Benjamin Von Wong had just scored a benchmark success, his first global campaign for Chinese telecomm giant Huawei. It was 2015 and the Canadian photographer had been tasked with shooting an epic fire photo using the company’s P8 cellphone. His final image—a dramatically lit model standing before sculpted columns with angel wings of flame—was plastered on billboards and banners. In the foreground of the advertisements, a smiling Von Wong held the phone out in one hand, as if to say, “Look what you can do.”
But Von Wong wasn’t particularly happy. He was making money, but felt purposeless, his creativity used to push mobile phones to the masses. Maybe, he thought, he should quit photography altogether.
Instead, the now 30-year-old artist known for surreal, viral images made a deal with himself: He wouldn’t take any paid work that didn’t have some sort of greater social impact.
“I gave myself a one year deadline,” Von Wong recalls, “but that didn’t work. It’s finally started to work out, but it’s been a long, painful journey.”
When we think about social impact photography, it’s usually in the form of photojournalism: depictions of the Vietnam War that brought its horrors home to the United States; images of rotting bird carcasses on Midway Atoll, their bellies too full of plastic to fly; the shot of a Syrian toddler washed up on a Greek shore that yanked the refugee crisis into stark, soul-crushing relief.
Von Wong takes a different approach. Using a background in engineering and a team of assistants, he crafts art photographs that tell stories of climate change, pollution and animal rights through inventive scenes and fantastical visuals. In one shot, a free diver models a flowing white gown more than 150 feet underwater, protecting a herd of live sharks from the human hunters that kill of 100 million of the creatures every year. In another frame, people breathe air from a protected terrarium under the shadow of coal mining machinery in a Mad Max-style dystopia. In another, a mermaid swims amid swirling waves created by 10,000 plastic bottles, the number the average American will use in their lifetime.
“It’s this intersection of morbid beauty and purpose,” says Von Wong. “I’ve had to find a different way to preach to people. I realized my fans don’t really care about causes. They care about photography.”
To reach them, Von Wong makes his work eye-catching and visually startling, so the medium speaks as loud as the message. He also publishes behind-the-scenes videos that document his often complex process of constructing his images, anchoring an aquatic model to sea caves or borrowing thousands of water bottles from a waste facility.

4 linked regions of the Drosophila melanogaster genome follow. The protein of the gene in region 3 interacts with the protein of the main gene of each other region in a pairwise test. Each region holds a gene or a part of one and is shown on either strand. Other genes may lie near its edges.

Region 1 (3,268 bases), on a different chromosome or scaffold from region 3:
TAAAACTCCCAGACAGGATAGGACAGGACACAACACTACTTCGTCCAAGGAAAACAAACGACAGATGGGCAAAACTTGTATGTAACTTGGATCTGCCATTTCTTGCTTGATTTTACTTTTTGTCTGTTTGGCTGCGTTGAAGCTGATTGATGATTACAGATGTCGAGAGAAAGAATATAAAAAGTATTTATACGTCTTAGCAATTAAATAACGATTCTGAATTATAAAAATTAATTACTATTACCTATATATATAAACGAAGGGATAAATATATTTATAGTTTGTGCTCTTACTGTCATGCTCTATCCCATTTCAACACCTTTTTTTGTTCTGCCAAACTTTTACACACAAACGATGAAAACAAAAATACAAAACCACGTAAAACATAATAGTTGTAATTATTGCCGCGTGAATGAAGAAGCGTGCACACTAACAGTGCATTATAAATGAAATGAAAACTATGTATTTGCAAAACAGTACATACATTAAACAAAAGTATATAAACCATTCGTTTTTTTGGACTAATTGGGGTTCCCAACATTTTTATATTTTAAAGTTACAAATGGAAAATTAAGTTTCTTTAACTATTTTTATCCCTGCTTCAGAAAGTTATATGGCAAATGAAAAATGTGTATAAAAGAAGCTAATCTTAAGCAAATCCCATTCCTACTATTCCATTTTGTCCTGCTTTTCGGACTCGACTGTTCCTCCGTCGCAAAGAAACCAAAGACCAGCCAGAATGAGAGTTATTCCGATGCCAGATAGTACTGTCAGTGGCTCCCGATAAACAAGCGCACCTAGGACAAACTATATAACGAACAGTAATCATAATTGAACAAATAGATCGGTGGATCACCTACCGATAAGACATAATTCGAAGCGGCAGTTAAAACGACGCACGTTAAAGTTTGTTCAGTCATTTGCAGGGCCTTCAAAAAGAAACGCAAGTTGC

“I like to create a piece of content that will shock people in execution, so they’ll be interested in how it was done, and then I sneak in a little education. I try to gamify the education process.”
Measuring how effectively his message shines through is tricky. Though Von Wong can tabulate likes and views, signatures gathered for petitions and comments on blog or social media posts, how that exposure translates to action is trickier to pinpoint.
“It’s hard to track what impact I’ve had on people. You can only count the number of views,” says Von Wong.
Perhaps his foray into social impact has had the greatest effect on the photographer himself.
“As I started getting more into the impact space, I started to realize there were changes you had to make in your own personal behavior to not be a hypocrite.”
Von Wong became a vegetarian, started carrying a canteen. “Now I feel guilty every time a bartender hands me a straw,” he laughs. “As you try to delve deeper into a problem and try to learn about it, you realize how dire situations are. It’s a pretty depressing cycle. You’re racing the speed of destruction.”
Currently, the photographer is working on a project about fast fashion and designing a shoot around the coral bleaching epidemic that’s plagued the world’s reefs, giving himself crash courses in each subject as he solidifies the storyline behind each shoot.
“One of my core frustrations is I don’t know if it’s possible to lead a net-positive life. You’re still generating waste. You’re still making things worse. There are very few people who can claim to have a net-positive impact on the world from a purely environmental [perspective],” says Von Wong. “I’m leading this whole environmental charge, and I’m still ordering shit off Amazon.”
For Von Wong it comes down to tapping his talents to make change, even if the impacts are more hearts and minds than policy and legislation.
“The reason I keep doing what I do is it’s the most potent skill set that I have. It’s the only thing I’m good at in life, so it’s what I can do.”